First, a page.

When you click on the log record in the Application Logs screen, a panel will show you more information about the error. Below is an example of JDE Business Function (BSFN) call which failed due to the BSFN Java Server not running, so the request timed out. This call is made in a pricing process. On the page a user wanted to look up an item and so the request was made to price the item so it could be shown on the page. This failure could cause the page that would have displayed the price to have a blank value instead.
Below is another Error level logs example This occurred when a SQL query ran against the JDE database with too wide of a filter range. The number or records that would be returned or the time it would take to return those records was too large and so JDE would not attempt to return the requested results. This query was run when the user on the site clicked on their order history. This failure could cause the order history page to display an error message indicating an error occurred and the order history cannot be displayed.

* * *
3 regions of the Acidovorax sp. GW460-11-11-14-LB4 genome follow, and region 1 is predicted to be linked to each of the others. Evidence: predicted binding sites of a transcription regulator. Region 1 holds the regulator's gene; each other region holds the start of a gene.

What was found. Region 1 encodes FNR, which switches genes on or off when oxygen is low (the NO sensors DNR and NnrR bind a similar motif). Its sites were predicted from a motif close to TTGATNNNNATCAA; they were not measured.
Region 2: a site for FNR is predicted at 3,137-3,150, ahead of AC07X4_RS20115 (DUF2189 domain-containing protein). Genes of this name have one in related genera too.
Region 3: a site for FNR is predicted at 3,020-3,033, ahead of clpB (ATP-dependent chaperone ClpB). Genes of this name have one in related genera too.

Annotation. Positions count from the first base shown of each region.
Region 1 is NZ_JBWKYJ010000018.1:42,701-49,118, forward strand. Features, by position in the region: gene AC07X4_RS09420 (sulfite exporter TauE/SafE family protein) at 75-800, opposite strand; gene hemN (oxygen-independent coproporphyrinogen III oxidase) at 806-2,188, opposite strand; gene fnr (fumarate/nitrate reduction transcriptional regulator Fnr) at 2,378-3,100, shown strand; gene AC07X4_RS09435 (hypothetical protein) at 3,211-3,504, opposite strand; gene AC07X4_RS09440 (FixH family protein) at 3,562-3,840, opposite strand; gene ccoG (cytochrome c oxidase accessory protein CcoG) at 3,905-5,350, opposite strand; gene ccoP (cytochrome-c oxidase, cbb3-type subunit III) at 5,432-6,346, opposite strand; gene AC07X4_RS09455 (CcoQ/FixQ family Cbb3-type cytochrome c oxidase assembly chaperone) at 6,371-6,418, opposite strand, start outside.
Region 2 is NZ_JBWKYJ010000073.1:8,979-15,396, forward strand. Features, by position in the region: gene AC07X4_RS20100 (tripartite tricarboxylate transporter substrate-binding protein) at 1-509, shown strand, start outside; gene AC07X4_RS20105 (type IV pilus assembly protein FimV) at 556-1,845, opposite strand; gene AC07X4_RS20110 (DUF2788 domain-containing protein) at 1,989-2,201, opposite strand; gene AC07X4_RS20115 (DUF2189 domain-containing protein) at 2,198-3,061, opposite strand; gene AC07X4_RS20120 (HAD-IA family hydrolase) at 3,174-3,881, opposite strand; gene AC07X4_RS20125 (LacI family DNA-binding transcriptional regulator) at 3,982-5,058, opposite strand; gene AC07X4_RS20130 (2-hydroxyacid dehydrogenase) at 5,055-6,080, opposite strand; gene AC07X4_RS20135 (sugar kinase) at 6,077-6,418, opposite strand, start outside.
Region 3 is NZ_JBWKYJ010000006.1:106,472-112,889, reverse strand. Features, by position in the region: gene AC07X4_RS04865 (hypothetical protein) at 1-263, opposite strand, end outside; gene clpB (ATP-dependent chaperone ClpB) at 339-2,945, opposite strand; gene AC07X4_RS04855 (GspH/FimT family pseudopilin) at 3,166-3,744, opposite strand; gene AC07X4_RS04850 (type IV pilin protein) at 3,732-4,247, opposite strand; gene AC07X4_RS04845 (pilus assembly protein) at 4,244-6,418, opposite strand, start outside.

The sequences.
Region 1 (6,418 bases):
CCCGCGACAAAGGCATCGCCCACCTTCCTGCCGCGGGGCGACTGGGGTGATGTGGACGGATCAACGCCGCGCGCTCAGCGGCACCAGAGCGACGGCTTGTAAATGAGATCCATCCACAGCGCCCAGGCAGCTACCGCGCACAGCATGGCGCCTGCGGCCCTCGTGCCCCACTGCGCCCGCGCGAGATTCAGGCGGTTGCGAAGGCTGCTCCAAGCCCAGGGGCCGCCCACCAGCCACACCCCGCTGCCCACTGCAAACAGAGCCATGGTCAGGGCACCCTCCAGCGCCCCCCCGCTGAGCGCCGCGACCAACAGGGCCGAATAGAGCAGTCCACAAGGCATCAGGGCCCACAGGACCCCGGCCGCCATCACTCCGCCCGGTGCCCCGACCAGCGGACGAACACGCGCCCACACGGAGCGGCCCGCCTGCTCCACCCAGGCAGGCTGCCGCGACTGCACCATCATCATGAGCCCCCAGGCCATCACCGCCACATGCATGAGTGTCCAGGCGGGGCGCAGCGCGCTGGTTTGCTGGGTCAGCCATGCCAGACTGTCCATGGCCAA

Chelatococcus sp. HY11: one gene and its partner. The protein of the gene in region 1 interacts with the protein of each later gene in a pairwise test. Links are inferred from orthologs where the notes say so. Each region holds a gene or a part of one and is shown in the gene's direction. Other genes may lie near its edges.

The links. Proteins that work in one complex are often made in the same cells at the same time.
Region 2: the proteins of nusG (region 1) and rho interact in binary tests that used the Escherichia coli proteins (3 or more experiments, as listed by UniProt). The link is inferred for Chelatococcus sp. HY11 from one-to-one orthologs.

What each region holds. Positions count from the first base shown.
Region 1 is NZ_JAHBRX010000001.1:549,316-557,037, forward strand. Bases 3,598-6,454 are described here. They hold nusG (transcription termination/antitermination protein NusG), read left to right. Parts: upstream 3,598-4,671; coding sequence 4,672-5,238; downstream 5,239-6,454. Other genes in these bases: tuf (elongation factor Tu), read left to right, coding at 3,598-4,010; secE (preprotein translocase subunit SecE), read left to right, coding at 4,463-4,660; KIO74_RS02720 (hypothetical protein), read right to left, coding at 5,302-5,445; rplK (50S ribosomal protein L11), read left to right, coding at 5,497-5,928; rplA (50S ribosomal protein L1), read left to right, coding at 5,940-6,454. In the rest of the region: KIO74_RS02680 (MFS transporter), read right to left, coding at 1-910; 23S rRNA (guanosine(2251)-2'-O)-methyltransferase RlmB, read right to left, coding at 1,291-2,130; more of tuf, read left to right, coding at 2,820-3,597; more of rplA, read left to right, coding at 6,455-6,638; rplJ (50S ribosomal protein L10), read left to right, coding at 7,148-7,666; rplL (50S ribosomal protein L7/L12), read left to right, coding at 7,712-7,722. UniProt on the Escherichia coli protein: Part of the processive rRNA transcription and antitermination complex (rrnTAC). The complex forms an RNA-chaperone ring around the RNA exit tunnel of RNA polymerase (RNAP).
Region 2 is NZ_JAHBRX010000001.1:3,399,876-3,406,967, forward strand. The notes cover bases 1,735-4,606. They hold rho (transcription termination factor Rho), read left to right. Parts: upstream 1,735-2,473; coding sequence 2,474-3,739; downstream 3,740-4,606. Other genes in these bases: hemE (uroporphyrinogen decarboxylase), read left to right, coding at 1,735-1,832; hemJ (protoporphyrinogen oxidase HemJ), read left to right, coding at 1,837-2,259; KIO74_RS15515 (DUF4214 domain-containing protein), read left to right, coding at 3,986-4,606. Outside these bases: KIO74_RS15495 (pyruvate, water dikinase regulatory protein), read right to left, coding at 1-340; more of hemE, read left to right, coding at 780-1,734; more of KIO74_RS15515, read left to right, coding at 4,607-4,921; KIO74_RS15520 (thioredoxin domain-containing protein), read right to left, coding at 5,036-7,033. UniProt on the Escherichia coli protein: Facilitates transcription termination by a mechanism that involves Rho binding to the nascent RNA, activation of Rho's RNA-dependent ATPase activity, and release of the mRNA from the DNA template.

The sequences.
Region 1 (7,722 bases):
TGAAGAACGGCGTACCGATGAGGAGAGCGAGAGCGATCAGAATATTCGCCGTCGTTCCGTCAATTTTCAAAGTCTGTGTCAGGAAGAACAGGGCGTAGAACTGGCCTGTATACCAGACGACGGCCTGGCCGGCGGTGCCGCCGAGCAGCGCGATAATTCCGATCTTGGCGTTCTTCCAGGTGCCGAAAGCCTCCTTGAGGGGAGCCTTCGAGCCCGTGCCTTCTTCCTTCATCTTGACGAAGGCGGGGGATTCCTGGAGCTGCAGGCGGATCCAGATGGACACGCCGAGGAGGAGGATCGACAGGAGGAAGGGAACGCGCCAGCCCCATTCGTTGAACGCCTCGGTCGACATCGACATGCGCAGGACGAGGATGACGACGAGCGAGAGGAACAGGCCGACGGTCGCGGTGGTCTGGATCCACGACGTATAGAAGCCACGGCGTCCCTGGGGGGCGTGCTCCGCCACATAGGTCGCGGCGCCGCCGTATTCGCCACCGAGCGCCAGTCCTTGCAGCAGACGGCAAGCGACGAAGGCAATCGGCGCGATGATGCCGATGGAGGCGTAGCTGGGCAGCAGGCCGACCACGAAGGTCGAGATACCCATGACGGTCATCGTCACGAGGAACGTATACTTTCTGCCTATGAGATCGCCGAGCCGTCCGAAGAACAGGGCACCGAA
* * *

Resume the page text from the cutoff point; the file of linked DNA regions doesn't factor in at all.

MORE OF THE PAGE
When the slider is set to “Info” logs considered either “Fatal”, “Error”, or “Info” will be written to the database and shown in the Application Logs screen. “Info” level logs are all the log for the webpart, webpage, process, or workflow which ran. “Info” logs are shown in green in the Application Logs screen.
When you click on the log record in the Application Logs screen, a panel will show you more information about the Info log. The below example is of a process log. Clicking on the WorkData level gives you all the xml for the process that ran. It is broken down by the processes and is displayed in the order they ran. In this example you can see the WorkData level is selected and the panel displays lots of text and has a scrollbar to see it all.